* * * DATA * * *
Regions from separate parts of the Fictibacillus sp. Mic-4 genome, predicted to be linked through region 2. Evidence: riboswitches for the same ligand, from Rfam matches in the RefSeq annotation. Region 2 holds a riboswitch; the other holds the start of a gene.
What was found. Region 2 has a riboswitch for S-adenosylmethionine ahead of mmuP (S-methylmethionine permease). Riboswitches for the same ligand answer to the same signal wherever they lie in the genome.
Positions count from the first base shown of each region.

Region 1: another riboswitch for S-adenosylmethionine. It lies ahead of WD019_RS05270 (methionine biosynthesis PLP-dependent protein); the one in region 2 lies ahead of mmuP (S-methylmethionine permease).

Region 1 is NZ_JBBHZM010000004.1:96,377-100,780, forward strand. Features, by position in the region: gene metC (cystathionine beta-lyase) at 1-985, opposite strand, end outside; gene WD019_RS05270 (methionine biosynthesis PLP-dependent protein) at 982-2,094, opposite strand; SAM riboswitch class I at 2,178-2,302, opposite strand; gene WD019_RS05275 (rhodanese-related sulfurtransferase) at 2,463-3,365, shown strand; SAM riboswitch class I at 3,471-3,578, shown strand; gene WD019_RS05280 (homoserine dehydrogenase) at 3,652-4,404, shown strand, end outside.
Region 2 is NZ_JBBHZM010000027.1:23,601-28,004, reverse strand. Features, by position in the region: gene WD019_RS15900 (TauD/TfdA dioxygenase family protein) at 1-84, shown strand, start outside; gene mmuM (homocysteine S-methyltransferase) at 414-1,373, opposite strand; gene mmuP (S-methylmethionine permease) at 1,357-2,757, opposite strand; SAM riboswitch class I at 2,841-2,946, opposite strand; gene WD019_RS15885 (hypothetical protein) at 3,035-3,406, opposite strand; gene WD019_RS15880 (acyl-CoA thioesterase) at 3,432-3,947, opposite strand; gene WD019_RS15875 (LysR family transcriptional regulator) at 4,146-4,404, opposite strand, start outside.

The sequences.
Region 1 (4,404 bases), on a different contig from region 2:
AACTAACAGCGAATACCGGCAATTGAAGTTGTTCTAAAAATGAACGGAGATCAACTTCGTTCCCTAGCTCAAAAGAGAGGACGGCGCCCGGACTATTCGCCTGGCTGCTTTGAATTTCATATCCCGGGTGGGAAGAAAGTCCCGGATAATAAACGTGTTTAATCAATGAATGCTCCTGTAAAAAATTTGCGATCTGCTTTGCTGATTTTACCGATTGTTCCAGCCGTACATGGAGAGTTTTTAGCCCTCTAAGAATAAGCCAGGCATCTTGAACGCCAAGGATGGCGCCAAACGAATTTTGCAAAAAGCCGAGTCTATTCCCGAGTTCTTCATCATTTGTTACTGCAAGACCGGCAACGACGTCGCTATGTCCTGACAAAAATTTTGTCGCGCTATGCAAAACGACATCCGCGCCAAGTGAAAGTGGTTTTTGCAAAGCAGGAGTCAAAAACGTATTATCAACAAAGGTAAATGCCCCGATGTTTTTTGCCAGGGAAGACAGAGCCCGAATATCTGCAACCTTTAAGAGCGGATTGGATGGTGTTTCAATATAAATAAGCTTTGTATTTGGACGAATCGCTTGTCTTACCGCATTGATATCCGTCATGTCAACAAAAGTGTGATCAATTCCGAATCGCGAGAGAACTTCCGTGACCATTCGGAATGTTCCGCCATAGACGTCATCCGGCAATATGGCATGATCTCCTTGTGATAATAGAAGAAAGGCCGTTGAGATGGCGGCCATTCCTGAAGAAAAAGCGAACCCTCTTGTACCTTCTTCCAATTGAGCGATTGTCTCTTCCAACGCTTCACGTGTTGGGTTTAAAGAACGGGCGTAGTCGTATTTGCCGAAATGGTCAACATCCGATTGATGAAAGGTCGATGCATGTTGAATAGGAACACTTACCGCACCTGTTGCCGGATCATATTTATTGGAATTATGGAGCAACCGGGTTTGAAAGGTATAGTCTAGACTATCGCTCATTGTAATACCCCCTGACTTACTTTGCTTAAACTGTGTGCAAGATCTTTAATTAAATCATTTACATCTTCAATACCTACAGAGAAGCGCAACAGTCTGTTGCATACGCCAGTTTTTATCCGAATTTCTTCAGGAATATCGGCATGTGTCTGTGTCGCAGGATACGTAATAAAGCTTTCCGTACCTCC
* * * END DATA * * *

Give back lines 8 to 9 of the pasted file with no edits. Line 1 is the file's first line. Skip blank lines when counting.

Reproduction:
Region 1 (4,404 bases), on a different contig from region 2:
AACTAACAGCGAATACCGGCAATTGAAGTTGTTCTAAAAATGAACGGAGATCAACTTCGTTCCCTAGCTCAAAAGAGAGGACGGCGCCCGGACTATTCGCCTGGCTGCTTTGAATTTCATATCCCGGGTGGGAAGAAAGTCCCGGATAATAAACGTGTTTAATCAATGAATGCTCCTGTAAAAAATTTGCGATCTGCTTTGCTGATTTTACCGATTGTTCCAGCCGTACATGGAGAGTTTTTAGCCCTCTAAGAATAAGCCAGGCATCTTGAACGCCAAGGATGGCGCCAAACGAATTTTGCAAAAAGCCGAGTCTATTCCCGAGTTCTTCATCATTTGTTACTGCAAGACCGGCAACGACGTCGCTATGTCCTGACAAAAATTTTGTCGCGCTATGCAAAACGACATCCGCGCCAAGTGAAAGTGGTTTTTGCAAAGCAGGAGTCAAAAACGTATTATCAACAAAGGTAAATGCCCCGATGTTTTTTGCCAGGGAAGACAGAGCCCGAATATCTGCAACCTTTAAGAGCGGATTGGATGGTGTTTCAATATAAATAAGCTTTGTATTTGGACGAATCGCTTGTCTTACCGCATTGATATCCGTCATGTCAACAAAAGTGTGATCAATTCCGAATCGCGAGAGAACTTCCGTGACCATTCGGAATGTTCCGCCATAGACGTCATCCGGCAATATGGCATGATCTCCTTGTGATAATAGAAGAAAGGCCGTTGAGATGGCGGCCATTCCTGAAGAAAAAGCGAACCCTCTTGTACCTTCTTCCAATTGAGCGATTGTCTCTTCCAACGCTTCACGTGTTGGGTTTAAAGAACGGGCGTAGTCGTATTTGCCGAAATGGTCAACATCCGATTGATGAAAGGTCGATGCATGTTGAATAGGAACACTTACCGCACCTGTTGCCGGATCATATTTATTGGAATTATGGAGCAACCGGGTTTGAAAGGTATAGTCTAGACTATCGCTCATTGTAATACCCCCTGACTTACTTTGCTTAAACTGTGTGCAAGATCTTTAATTAAATCATTTACATCTTCAATACCTACAGAGAAGCGCAACAGTCTGTTGCATACGCCAGTTTTTATCCGAATTTCTTCAGGAATATCGGCATGTGTCTGTGTCGCAGGATACGTAATAAAGCTTTCCGTACCTCC